Kevin Herbert, Roman Imperial Coins. Augustus to Hadrian and Antonine Selections, 31 BC-AD 180. The John Max Wulfing Collection in Washington University vol. III. Wauconda, IL: Bolchazy-Carducci, 1996. Pp. xxii + 92, 42 plates. ISBN 0-86516-322-7 (hb), 0-86516-332-4 (pb).
Reviewed by Anthony A. Barrett, University of British Columbia, firstname.lastname@example.org.
This volume is the third in a series undertaken by the author to catalogue the ancient coins in Washington University's extensive Wulfing collection. The first two covered the Greek and Roman Republican holdings. This volume represents a complete catalogue of the issues from Augustus down to Hadrian, and a selection from the first two Antonines (the latter restriction was necessary to keep the text to a reasonable length, and complete publication is planned in the future). The catalogue is prefaced by an introduction, and comes with extensive indices. It includes a number of variants not previously published.
One might begin by noting some very happy features. The decision to provide a catalogue of the complete holdings (with the single restriction noted above) was a sound one, and even more laudable was the decision to provide an illustration, on good-quality plates, of every piece catalogued. This does mean that the arrangement of the plates on the page is, at times, a little illogical, to make best use of space, but the minimal inconvenience is richly offset by the advantage of completeness. The editor must be applauded also for his broad- mindedness. He has included provincial issues along with the imperials, reflecting the growing recognition of the interest and importance of the former, which until recently have tended to be neglected as merely local emissions. He has also included and illustrated a "Paduan" sestertius (Nero 124, reverse of Ostia Harbour) from the famous class of Renaissance forgeries, clearly identified as such. This is not, of course, a Roman coin and its inclusion may annoy the purists but is fully justified in a catalogue intended in part for students, who should be made familiar with these dangerous replicas.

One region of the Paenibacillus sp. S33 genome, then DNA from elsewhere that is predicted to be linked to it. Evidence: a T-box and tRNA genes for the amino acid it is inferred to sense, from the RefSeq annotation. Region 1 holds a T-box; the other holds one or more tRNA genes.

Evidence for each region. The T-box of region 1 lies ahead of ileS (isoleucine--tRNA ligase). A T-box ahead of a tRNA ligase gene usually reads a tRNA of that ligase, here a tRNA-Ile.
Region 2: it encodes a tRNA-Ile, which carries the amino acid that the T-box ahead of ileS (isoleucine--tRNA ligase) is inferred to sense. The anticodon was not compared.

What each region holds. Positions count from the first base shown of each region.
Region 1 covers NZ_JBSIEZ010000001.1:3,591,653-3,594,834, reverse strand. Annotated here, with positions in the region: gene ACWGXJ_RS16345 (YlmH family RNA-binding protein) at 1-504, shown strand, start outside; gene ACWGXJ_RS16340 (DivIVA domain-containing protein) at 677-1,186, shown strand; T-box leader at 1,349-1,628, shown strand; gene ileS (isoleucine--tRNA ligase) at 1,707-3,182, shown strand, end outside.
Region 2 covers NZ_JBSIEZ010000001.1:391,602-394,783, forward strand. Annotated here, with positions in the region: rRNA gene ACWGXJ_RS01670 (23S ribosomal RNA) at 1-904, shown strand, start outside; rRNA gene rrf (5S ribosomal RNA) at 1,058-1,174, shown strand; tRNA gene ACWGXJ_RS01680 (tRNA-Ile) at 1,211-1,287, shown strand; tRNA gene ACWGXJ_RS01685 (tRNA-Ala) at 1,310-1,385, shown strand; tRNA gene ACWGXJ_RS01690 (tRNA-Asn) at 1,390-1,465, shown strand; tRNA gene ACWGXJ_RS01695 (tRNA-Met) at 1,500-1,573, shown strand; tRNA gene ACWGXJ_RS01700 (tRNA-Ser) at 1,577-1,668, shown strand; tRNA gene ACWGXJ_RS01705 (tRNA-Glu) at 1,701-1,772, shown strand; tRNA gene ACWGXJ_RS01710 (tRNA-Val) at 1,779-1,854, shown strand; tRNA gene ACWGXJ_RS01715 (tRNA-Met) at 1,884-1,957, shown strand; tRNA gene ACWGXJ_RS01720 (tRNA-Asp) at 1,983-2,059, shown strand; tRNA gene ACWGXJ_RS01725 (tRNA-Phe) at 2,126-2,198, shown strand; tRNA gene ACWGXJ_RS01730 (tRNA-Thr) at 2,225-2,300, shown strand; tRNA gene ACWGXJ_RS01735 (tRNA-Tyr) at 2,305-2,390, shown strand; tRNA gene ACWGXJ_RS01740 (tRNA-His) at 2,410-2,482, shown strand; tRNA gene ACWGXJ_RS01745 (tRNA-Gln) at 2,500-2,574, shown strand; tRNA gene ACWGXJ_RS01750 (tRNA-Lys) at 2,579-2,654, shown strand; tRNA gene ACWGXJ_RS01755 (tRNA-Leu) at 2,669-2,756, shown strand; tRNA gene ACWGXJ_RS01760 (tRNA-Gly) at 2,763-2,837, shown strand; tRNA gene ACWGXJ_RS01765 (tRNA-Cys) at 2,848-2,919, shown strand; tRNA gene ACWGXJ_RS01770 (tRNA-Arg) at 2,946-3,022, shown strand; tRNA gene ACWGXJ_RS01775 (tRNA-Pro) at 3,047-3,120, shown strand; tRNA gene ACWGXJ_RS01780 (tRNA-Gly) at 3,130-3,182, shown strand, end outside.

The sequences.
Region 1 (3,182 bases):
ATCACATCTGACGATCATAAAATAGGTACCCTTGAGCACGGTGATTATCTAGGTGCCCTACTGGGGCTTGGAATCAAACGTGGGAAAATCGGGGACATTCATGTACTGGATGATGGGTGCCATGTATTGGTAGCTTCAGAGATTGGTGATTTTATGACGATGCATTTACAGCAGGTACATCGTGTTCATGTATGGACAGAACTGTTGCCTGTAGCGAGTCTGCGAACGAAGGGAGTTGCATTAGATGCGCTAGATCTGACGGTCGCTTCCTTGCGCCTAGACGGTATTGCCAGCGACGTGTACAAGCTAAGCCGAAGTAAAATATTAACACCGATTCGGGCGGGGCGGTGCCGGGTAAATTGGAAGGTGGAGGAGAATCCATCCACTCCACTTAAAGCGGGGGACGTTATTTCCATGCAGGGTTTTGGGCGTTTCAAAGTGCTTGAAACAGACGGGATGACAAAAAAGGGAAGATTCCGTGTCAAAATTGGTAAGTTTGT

Herbert begins with a fourteen page introduction. Since this covers some two hundred years it must, by necessity, be brief and make some generalizations that are bound to offend somebody (such as the bold assertion that the population of Trajan's empire was 52 million [p. xvi]). It is no serious discredit to him that I should draw attention to a few questionable details. Herbert assumes that defacement of a coin represents wrath against the emperor depicted on it (p. ix). That may well be the case, but the situation is probably much more complex. One can cite numerous examples of coins with images of such relatively benign figures as Augustus and Agrippa defaced by the chisel. The disfigurement may, in fact, on occasion represent some form of monetary management rather than a political statement.1 Also, the silver drachm minted in Cappadocia (no. 170) in AD 32-4 in honour of Drusus, son of Tiberius, a decade or so after the young man's death, need occasion no great surprise- memorial issues are far from rare, and the coin can surely have nothing to do with the dubious revelation made after Sejanus' fall in 31 that Drusus had been a victim of the ambitious prefect (p.ix). But these are relatively minor points. The only general criticism of the introduction concerns the section on provincials. Some definition of provincial coinage would have been very useful for the non-expert, especially since "imperial" coins are confusingly sometimes minted in provinces (like Cappadocia). It would also have helped to provide some account of the relationship of the imperial to the provincial mints, and the probable purpose and validity of the latter. Instead, the space is used up by information on the history and amenities of the minting towns, with material from the Blue Guide and such details as the influence of the Maison Carrée at Nimes on the Virginia State Capitol, all interesting, but not especially helpful for the task at hand.
The introduction is followed by a generally useful bibliography and list of abbreviations. Herbert should perhaps have made clear that the second edition of the fundamental RIC (1984) is really a replacement of, rather than a revised edition of, the first (1923). Also, for beginners, some explanation of the arrows (die axes) and the figures (weight in grammes) preceding the descriptions might have helped.